Snacks, soda and a passion for science filled room 110 in the Physical Science building as the IUS Chemistry Club held its second meeting of the fall semester on Thursday, October 3.
Katie McCoy, club president and junior chemistry major, detailed upcoming events for the 22 science enthusiasts in attendance. McCoy was elected president last year and has been involved with the club for two years.
The club is attending three volunteer events at the Kentucky Science Center: “Chem Day” on Oct. 25, “Coral Ridge Day” on Oct. 31 and “Maker Day” on November 23. There, club members volunteer with the local American Chemical Society (ACS) chapter to help children have fun while learning science.
McCoy also announced plans for a distillery tour in the near future. The specific distillery has not been decided, but McCoy said the last distillery tour was her favorite club event so far.
“We went on the Angel’s Envy distillery tour,” she said. “All of the people who attended had a great time together and we really got to know one another during that event while learning some fun information in regards to chemistry.”
In addition to distillery tours and volunteering with the ACS at the Kentucky Science Center, McCoy said the club holds a “Thunderblast” event during Thunder Over Louisville. The club frequently helps out with science fairs at local high schools.
“We’ve attended science events like the Science Olympiad at North Oldham Middle and High schools, as well as the science event at Jefferson County High School,” she said.
Chemistry Club has also coordinated with the Sustainability Club to pick up trash at the Falls of the Ohio and Charlestown State Park. Additionally, McCoy said the club hopes to hold a movie night this year.
Chemistry Club is not an official, IUS-sponsored campus organization because it does not meet the school’s requirements. McCoy said the club doesn’t meet the volunteer hour requirements, and most officers are unable to attend the required officer training events.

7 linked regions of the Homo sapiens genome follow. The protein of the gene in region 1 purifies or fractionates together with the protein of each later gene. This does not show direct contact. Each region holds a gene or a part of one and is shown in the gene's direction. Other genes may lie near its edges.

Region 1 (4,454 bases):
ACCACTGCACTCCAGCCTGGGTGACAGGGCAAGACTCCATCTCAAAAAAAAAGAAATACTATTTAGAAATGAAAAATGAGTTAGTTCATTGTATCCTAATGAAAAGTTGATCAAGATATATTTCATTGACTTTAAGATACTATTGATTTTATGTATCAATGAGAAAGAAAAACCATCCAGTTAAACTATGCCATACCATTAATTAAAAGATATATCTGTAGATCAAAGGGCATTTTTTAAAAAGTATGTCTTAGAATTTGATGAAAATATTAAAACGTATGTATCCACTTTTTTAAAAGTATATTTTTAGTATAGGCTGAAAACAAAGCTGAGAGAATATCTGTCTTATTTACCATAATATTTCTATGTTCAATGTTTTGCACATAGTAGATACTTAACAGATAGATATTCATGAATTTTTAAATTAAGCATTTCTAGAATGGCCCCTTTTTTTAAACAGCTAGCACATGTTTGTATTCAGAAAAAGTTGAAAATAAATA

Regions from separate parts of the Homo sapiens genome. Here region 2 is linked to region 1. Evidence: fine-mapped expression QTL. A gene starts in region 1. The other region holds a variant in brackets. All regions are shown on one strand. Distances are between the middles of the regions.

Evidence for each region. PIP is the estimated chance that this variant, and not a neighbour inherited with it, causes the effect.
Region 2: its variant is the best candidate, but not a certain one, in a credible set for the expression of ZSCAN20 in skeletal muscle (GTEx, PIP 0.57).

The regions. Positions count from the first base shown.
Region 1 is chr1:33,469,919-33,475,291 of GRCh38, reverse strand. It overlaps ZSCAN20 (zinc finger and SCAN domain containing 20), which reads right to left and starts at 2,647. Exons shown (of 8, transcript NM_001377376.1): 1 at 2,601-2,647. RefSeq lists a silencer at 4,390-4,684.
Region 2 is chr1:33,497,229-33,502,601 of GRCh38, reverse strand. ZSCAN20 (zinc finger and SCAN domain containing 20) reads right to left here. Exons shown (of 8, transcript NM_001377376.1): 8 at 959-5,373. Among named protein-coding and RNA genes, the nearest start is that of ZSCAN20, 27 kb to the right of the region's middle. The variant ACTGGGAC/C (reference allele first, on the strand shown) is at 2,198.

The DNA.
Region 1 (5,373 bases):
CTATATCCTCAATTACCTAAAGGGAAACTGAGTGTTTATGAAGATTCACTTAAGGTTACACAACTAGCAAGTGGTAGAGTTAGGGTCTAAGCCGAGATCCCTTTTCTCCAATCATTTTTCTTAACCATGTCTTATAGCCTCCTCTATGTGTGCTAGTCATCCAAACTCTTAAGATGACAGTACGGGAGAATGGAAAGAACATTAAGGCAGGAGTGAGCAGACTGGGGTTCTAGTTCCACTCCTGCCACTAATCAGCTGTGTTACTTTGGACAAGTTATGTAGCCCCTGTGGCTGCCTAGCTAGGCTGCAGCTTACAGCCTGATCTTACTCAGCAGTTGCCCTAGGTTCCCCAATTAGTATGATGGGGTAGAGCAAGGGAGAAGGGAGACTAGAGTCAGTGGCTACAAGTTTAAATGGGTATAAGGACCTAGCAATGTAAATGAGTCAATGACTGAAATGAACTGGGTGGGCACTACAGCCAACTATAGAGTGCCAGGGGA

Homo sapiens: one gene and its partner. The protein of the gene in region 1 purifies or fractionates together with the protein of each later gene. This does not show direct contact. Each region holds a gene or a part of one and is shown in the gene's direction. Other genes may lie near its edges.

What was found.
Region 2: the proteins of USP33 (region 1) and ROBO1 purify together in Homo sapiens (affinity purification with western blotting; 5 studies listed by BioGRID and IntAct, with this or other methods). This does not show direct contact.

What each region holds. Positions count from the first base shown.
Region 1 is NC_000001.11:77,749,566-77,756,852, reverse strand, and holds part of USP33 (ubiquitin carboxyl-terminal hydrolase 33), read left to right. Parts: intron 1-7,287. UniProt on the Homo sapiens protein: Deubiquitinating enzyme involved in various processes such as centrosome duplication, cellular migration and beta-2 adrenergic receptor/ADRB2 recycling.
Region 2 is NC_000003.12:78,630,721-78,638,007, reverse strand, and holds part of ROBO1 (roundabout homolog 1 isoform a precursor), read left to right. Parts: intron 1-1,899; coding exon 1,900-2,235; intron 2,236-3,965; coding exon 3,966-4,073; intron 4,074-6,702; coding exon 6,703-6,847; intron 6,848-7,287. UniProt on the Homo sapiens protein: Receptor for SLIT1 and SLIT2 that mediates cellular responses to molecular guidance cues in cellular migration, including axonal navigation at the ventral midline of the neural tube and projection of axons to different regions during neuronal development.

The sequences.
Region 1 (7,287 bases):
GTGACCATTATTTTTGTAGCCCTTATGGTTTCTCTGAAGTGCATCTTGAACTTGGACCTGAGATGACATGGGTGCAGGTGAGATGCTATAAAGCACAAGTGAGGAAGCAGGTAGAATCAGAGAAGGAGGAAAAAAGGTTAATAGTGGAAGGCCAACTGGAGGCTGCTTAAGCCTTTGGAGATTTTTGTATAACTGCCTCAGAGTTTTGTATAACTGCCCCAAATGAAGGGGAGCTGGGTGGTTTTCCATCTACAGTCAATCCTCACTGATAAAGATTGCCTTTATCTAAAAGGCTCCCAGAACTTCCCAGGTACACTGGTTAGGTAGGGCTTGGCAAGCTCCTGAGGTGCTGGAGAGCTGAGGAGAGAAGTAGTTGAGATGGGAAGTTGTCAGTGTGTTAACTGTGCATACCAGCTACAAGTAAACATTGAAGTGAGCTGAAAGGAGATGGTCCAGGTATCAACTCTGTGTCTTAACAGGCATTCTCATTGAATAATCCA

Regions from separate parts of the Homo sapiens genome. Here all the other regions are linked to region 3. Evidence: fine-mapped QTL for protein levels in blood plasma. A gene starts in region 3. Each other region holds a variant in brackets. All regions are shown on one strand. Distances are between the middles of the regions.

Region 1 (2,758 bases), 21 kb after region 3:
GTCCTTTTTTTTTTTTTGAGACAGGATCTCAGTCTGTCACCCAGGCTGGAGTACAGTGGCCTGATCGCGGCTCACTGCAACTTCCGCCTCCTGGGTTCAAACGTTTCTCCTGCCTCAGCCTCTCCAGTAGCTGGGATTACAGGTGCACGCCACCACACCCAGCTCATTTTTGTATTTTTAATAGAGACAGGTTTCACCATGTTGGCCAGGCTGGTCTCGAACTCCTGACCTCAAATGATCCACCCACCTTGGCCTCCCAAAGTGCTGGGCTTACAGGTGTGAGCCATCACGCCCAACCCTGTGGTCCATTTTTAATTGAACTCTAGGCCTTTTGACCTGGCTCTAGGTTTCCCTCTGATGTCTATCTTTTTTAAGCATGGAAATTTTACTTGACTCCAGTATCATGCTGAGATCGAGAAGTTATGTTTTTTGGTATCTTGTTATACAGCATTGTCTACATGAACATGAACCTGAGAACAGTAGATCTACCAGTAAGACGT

McCoy said while it does present roadblocks related to fundraising and awareness, being unofficial is part of the club’s charm.
“We are a self-driven and motivated club without following through with what the university requires,” she said. “We plan our own events and elections and made our own connections with different science members in the community for volunteering.”
Faces Old and New
Katelyn Vance, biology senior, has been involved with Chemistry Club for several semesters, having previously served as president for a year. Vance said her favorite event occurred during National Chemistry Week last year, when the club helped with a science fair at Jefferson County High School in Louisville.
“We got to work with other schools to have a whole bunch of kids come through and they just got to learn science and do experiments,” Vance said.
October’s meeting was the first attended by Danny Powell, biochemistry and pre-pharmacy sophomore. Powell joined the club this semester, after being unable to attend meetings due to his class schedule last semester.
Powell said he looks forward to a lot of the events in the next few months.
“I’m excited about [going to] the Kentucky Center,” Powell said. “I just really like volunteering.”
Chemistry Club meetings are currently held on the first Thursday of each month in Physical Science, room 110, from 12:15 p.m. to 1:15 p.m. McCoy said all who are interested in science, volunteering and friendship are welcome to attend.
“We are a club built on friendship and good hard work,” McCoy said.
“And food, everyone loves that we always have food.”